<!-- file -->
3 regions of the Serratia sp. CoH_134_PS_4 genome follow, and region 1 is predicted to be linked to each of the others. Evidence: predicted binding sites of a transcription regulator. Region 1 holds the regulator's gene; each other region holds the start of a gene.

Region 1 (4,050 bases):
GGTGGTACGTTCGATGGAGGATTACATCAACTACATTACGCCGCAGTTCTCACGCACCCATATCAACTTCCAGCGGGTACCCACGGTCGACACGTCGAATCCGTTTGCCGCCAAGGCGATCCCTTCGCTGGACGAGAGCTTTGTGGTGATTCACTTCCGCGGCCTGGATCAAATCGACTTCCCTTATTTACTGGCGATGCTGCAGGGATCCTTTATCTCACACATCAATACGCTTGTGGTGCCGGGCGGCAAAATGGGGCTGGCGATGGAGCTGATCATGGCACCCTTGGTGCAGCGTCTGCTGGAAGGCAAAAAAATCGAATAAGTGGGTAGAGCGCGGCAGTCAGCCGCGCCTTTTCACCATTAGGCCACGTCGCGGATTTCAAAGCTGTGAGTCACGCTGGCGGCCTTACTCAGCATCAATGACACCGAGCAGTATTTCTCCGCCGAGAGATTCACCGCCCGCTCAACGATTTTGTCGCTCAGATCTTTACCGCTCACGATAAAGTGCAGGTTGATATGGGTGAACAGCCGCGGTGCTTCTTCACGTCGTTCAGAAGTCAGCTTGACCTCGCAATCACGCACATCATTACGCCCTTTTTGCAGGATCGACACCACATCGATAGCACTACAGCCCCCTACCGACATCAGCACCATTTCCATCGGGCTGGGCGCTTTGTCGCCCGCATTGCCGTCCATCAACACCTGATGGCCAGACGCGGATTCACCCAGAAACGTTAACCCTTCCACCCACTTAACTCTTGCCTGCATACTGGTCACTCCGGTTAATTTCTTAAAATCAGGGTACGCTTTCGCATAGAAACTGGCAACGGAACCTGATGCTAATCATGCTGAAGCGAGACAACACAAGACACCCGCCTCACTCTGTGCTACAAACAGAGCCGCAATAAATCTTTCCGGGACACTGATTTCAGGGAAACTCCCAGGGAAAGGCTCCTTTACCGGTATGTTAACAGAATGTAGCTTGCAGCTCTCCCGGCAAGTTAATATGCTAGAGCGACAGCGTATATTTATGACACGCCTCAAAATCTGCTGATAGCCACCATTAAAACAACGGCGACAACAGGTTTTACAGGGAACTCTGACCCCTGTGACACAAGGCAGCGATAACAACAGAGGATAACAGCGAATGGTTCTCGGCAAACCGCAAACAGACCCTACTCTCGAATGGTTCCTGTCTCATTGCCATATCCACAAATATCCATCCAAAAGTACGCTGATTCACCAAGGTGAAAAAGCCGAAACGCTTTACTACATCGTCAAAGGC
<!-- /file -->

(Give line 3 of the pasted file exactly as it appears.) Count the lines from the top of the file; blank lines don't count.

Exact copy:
GGTGGTACGTTCGATGGAGGATTACATCAACTACATTACGCCGCAGTTCTCACGCACCCATATCAACTTCCAGCGGGTACCCACGGTCGACACGTCGAATCCGTTTGCCGCCAAGGCGATCCCTTCGCTGGACGAGAGCTTTGTGGTGATTCACTTCCGCGGCCTGGATCAAATCGACTTCCCTTATTTACTGGCGATGCTGCAGGGATCCTTTATCTCACACATCAATACGCTTGTGGTGCCGGGCGGCAAAATGGGGCTGGCGATGGAGCTGATCATGGCACCCTTGGTGCAGCGTCTGCTGGAAGGCAAAAAAATCGAATAAGTGGGTAGAGCGCGGCAGTCAGCCGCGCCTTTTCACCATTAGGCCACGTCGCGGATTTCAAAGCTGTGAGTCACGCTGGCGGCCTTACTCAGCATCAATGACACCGAGCAGTATTTCTCCGCCGAGAGATTCACCGCCCGCTCAACGATTTTGTCGCTCAGATCTTTACCGCTCACGATAAAGTGCAGGTTGATATGGGTGAACAGCCGCGGTGCTTCTTCACGTCGTTCAGAAGTCAGCTTGACCTCGCAATCACGCACATCATTACGCCCTTTTTGCAGGATCGACACCACATCGATAGCACTACAGCCCCCTACCGACATCAGCACCATTTCCATCGGGCTGGGCGCTTTGTCGCCCGCATTGCCGTCCATCAACACCTGATGGCCAGACGCGGATTCACCCAGAAACGTTAACCCTTCCACCCACTTAACTCTTGCCTGCATACTGGTCACTCCGGTTAATTTCTTAAAATCAGGGTACGCTTTCGCATAGAAACTGGCAACGGAACCTGATGCTAATCATGCTGAAGCGAGACAACACAAGACACCCGCCTCACTCTGTGCTACAAACAGAGCCGCAATAAATCTTTCCGGGACACTGATTTCAGGGAAACTCCCAGGGAAAGGCTCCTTTACCGGTATGTTAACAGAATGTAGCTTGCAGCTCTCCCGGCAAGTTAATATGCTAGAGCGACAGCGTATATTTATGACACGCCTCAAAATCTGCTGATAGCCACCATTAAAACAACGGCGACAACAGGTTTTACAGGGAACTCTGACCCCTGTGACACAAGGCAGCGATAACAACAGAGGATAACAGCGAATGGTTCTCGGCAAACCGCAAACAGACCCTACTCTCGAATGGTTCCTGTCTCATTGCCATATCCACAAATATCCATCCAAAAGTACGCTGATTCACCAAGGTGAAAAAGCCGAAACGCTTTACTACATCGTCAAAGGC